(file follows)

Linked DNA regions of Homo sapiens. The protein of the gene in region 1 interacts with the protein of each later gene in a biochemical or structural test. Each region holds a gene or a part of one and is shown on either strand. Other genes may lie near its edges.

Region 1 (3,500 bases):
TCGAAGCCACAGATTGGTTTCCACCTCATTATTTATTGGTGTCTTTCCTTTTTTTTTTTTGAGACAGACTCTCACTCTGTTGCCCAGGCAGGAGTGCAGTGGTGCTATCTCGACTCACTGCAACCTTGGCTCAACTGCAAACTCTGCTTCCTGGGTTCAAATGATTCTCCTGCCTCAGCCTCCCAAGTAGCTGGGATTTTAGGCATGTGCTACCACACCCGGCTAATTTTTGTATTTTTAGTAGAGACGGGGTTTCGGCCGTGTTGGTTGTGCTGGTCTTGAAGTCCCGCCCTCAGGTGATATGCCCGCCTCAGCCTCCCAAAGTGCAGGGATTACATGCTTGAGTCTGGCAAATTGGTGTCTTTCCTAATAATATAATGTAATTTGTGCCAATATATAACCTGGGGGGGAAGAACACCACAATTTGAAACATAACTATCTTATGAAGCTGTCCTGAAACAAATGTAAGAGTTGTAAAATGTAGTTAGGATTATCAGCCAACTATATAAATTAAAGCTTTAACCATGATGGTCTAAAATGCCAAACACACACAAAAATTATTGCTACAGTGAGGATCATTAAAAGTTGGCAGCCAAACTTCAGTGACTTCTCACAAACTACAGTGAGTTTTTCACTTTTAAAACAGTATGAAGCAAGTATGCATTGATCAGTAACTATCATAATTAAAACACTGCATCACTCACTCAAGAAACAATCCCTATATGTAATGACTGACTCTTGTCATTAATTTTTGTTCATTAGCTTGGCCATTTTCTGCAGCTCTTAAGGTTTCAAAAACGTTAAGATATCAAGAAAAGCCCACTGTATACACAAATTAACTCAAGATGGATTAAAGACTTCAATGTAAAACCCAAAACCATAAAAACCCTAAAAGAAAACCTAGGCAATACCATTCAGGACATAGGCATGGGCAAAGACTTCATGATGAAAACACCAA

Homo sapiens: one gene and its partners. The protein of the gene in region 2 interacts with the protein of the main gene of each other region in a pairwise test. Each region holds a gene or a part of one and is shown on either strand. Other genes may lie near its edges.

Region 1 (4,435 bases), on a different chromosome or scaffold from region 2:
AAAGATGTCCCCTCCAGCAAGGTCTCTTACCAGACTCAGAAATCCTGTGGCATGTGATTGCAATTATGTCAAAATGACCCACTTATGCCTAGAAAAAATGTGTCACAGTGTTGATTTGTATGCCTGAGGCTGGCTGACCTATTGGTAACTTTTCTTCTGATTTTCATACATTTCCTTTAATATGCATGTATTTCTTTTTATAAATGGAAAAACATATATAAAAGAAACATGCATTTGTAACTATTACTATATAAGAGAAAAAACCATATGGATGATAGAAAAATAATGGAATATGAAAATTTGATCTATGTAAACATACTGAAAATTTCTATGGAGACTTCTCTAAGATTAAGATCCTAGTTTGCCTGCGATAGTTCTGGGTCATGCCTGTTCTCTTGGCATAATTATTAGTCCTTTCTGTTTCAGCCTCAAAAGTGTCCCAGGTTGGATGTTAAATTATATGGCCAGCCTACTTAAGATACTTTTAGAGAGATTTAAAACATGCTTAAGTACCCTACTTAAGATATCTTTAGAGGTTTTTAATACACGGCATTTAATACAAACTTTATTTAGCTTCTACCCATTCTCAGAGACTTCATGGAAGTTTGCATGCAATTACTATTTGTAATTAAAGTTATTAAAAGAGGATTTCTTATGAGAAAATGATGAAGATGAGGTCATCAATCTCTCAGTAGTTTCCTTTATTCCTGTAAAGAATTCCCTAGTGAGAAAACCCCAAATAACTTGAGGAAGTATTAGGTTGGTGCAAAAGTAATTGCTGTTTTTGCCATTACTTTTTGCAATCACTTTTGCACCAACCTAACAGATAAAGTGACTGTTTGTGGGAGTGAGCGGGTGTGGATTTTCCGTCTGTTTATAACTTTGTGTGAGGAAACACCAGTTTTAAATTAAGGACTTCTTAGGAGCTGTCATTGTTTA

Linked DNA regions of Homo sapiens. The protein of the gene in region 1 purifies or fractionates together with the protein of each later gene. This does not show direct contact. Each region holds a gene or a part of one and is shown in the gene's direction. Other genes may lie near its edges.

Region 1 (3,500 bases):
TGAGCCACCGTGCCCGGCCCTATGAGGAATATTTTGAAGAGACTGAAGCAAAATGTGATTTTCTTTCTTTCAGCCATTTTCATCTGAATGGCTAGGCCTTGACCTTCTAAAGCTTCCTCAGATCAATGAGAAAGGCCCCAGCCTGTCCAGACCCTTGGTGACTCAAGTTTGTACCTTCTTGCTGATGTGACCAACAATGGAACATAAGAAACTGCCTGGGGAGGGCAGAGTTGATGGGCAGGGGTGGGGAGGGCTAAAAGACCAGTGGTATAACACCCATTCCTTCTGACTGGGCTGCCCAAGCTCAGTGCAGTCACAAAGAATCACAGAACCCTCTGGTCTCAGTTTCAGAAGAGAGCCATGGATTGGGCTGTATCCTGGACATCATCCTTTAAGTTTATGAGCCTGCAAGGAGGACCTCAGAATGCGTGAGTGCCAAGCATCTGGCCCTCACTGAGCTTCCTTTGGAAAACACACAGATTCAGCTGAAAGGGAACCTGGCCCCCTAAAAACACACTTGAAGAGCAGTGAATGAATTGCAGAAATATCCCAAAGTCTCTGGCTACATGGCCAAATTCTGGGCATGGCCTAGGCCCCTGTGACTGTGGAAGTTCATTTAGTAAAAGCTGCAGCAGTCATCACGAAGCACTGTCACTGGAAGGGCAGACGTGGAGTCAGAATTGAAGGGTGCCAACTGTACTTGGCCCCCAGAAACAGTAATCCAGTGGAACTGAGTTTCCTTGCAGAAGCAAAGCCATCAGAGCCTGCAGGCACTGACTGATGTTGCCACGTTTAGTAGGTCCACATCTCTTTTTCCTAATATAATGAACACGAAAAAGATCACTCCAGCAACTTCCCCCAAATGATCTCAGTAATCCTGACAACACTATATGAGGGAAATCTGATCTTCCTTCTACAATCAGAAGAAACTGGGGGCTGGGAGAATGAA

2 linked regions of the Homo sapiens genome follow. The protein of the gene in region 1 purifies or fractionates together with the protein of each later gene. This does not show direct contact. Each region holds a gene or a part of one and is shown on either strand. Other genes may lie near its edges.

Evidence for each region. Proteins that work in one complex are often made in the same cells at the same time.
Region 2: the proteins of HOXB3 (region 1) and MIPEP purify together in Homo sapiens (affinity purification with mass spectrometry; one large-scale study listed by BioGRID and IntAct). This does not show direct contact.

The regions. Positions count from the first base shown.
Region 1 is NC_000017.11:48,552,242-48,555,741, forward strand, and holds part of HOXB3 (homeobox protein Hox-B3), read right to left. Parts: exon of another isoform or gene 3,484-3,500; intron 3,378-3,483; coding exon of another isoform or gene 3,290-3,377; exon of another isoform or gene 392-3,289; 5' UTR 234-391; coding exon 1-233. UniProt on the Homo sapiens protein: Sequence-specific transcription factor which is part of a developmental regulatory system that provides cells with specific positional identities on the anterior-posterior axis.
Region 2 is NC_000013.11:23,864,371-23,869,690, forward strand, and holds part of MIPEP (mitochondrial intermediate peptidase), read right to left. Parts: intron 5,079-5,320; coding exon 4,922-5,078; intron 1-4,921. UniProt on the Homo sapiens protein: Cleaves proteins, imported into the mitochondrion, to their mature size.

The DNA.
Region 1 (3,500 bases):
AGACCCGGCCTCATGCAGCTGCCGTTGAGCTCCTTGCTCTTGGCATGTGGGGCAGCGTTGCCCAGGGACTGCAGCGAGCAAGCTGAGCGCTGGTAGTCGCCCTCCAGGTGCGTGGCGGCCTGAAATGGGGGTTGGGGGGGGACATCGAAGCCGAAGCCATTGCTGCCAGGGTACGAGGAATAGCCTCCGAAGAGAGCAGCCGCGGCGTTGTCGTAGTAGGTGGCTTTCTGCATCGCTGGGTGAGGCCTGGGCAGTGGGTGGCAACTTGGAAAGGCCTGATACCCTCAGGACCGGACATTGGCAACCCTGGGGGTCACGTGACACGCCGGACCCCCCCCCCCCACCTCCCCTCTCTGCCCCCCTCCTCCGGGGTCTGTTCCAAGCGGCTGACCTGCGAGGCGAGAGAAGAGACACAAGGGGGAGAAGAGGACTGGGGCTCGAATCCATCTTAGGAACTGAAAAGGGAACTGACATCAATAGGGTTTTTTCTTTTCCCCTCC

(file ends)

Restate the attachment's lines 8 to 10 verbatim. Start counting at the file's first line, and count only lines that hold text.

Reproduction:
Region 1 (3,500 bases):
TGAGCCACCGTGCCCGGCCCTATGAGGAATATTTTGAAGAGACTGAAGCAAAATGTGATTTTCTTTCTTTCAGCCATTTTCATCTGAATGGCTAGGCCTTGACCTTCTAAAGCTTCCTCAGATCAATGAGAAAGGCCCCAGCCTGTCCAGACCCTTGGTGACTCAAGTTTGTACCTTCTTGCTGATGTGACCAACAATGGAACATAAGAAACTGCCTGGGGAGGGCAGAGTTGATGGGCAGGGGTGGGGAGGGCTAAAAGACCAGTGGTATAACACCCATTCCTTCTGACTGGGCTGCCCAAGCTCAGTGCAGTCACAAAGAATCACAGAACCCTCTGGTCTCAGTTTCAGAAGAGAGCCATGGATTGGGCTGTATCCTGGACATCATCCTTTAAGTTTATGAGCCTGCAAGGAGGACCTCAGAATGCGTGAGTGCCAAGCATCTGGCCCTCACTGAGCTTCCTTTGGAAAACACACAGATTCAGCTGAAAGGGAACCTGGCCCCCTAAAAACACACTTGAAGAGCAGTGAATGAATTGCAGAAATATCCCAAAGTCTCTGGCTACATGGCCAAATTCTGGGCATGGCCTAGGCCCCTGTGACTGTGGAAGTTCATTTAGTAAAAGCTGCAGCAGTCATCACGAAGCACTGTCACTGGAAGGGCAGACGTGGAGTCAGAATTGAAGGGTGCCAACTGTACTTGGCCCCCAGAAACAGTAATCCAGTGGAACTGAGTTTCCTTGCAGAAGCAAAGCCATCAGAGCCTGCAGGCACTGACTGATGTTGCCACGTTTAGTAGGTCCACATCTCTTTTTCCTAATATAATGAACACGAAAAAGATCACTCCAGCAACTTCCCCCAAATGATCTCAGTAATCCTGACAACACTATATGAGGGAAATCTGATCTTCCTTCTACAATCAGAAGAAACTGGGGGCTGGGAGAATGAA

2 linked regions of the Homo sapiens genome follow. The protein of the gene in region 1 purifies or fractionates together with the protein of each later gene. This does not show direct contact. Each region holds a gene or a part of one and is shown on either strand. Other genes may lie near its edges.